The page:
Jonathan Padilla is a founding member of the Stanford Future of Digital Currency Initiative and currently serves as Deputy Director. Over the past four years he has dedicated his energy to the revolution occurring in fintech and blockchain. His work on digital asset regulation has been used by the Financial Stability Board and earned him a spot on the 2018 List of Forbes 30 Under 30 in Law and Policy. Outside of his role at the Initiative, he leads blockchain strategy at PayPal where he heads up that firm’s Blockchain Research Group. In the past he has advised major tech firms on the regulatory landscape and macro level trends impacting blockchain. He has also consulted for Fortune 100 firms on integration of blockchain technology to their operations on both supply chain logistics and finance. Jonathan graduated from Harvard College with a degree in government and from Oxford University’s Blavatnik School of Government with a Masters of Public Policy as a Startup Nation Scholar with a full scholarship. He was a 2018 Schwarzman Scholar at Tsinghua University where he earned a Masters in Economics and Management. There he wrote his thesis on blockchain and cryptocurrency regulation.
Ashish Goel is a Professor of Management Science and Engineering and (by courtesy) Computer Science at Stanford University, and a member of Stanford's Institute for Computational and Mathematical Engineering. He received his PhD in Computer Science from Stanford in 1999, and was an Assistant Professor of Computer Science at the University of Southern California from 1999 to 2002. His research interests lie in the design, analysis, and applications of algorithms; current application areas of interest include social networks, participatory democracy, Internet commerce, and large scale data processing. Professor Goel is a recipient of an Alfred P. Sloan faculty fellowship (2004-06), a Terman faculty fellowship from Stanford, an NSF Career Award (2002-07), and a Rajeev Motwani mentorship award (2010). He was a co-author on the paper that won the best paper award at WWW 2009, an Edelman Laureate in 2014, and a co-winner of the SigEcom Test of Time Award in 2018. Professor Goel was a research fellow and technical advisor at Twitter, Inc. from July 2009 to Aug 2014.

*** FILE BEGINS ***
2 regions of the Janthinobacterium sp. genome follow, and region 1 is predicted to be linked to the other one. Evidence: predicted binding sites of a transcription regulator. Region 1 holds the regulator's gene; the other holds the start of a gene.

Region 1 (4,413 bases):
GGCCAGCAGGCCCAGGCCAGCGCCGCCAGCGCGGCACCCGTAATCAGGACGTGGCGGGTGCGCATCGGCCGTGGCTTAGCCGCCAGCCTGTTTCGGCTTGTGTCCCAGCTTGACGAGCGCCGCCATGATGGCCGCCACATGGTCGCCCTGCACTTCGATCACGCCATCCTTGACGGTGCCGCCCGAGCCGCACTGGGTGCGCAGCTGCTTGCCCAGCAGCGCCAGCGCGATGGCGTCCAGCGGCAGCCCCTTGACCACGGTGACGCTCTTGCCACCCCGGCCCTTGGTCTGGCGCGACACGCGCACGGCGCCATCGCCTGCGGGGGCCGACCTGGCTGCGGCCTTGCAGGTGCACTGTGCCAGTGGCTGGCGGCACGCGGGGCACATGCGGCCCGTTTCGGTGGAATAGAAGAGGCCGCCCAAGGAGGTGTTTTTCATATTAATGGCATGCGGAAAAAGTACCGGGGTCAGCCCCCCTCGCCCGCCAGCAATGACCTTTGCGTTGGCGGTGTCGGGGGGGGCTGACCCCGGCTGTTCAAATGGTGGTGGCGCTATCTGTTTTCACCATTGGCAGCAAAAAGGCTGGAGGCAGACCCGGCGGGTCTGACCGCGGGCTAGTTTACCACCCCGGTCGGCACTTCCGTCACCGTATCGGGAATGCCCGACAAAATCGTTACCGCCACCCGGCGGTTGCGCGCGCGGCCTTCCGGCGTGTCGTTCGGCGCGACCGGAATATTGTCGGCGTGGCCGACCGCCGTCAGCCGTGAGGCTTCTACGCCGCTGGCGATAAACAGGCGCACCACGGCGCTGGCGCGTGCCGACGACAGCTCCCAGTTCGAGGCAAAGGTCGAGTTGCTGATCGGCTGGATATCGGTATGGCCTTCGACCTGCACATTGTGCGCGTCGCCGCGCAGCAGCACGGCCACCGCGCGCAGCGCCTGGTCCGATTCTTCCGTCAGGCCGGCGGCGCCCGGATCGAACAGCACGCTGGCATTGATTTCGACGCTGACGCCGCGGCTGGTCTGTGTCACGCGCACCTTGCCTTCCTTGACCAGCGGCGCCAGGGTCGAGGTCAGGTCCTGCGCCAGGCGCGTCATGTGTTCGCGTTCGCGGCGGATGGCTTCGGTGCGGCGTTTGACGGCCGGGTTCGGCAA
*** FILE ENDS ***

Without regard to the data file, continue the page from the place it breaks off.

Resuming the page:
Jonathan has close to a decade of experience in public policy and research at the intersection of emerging technology, human rights, and international affairs. His passion is stewarding the development and implementation of emerging technologies responsibly and for the benefit of humankind, and in democratizing access to the promises digital currencies hold. Jonathan is invaluable to FDCI as a digital currency policy subject matter expert and the bridge between international policymakers, technologists, and private sector leaders. He also works with the Global Ecosystem team at Chainalysis to de-risk and demystify digital currencies for regulators, law enforcement agencies, and commercial clients. Prior to joining Stanford, Jonathan worked in the United States Congress and the Texas Legislature. He graduated with Honors in International Relations and Technology Policy at the University of Texas at Austin and holds professional certificates from Harvard, MIT, the Intern-American Development Bank, and Duke Law.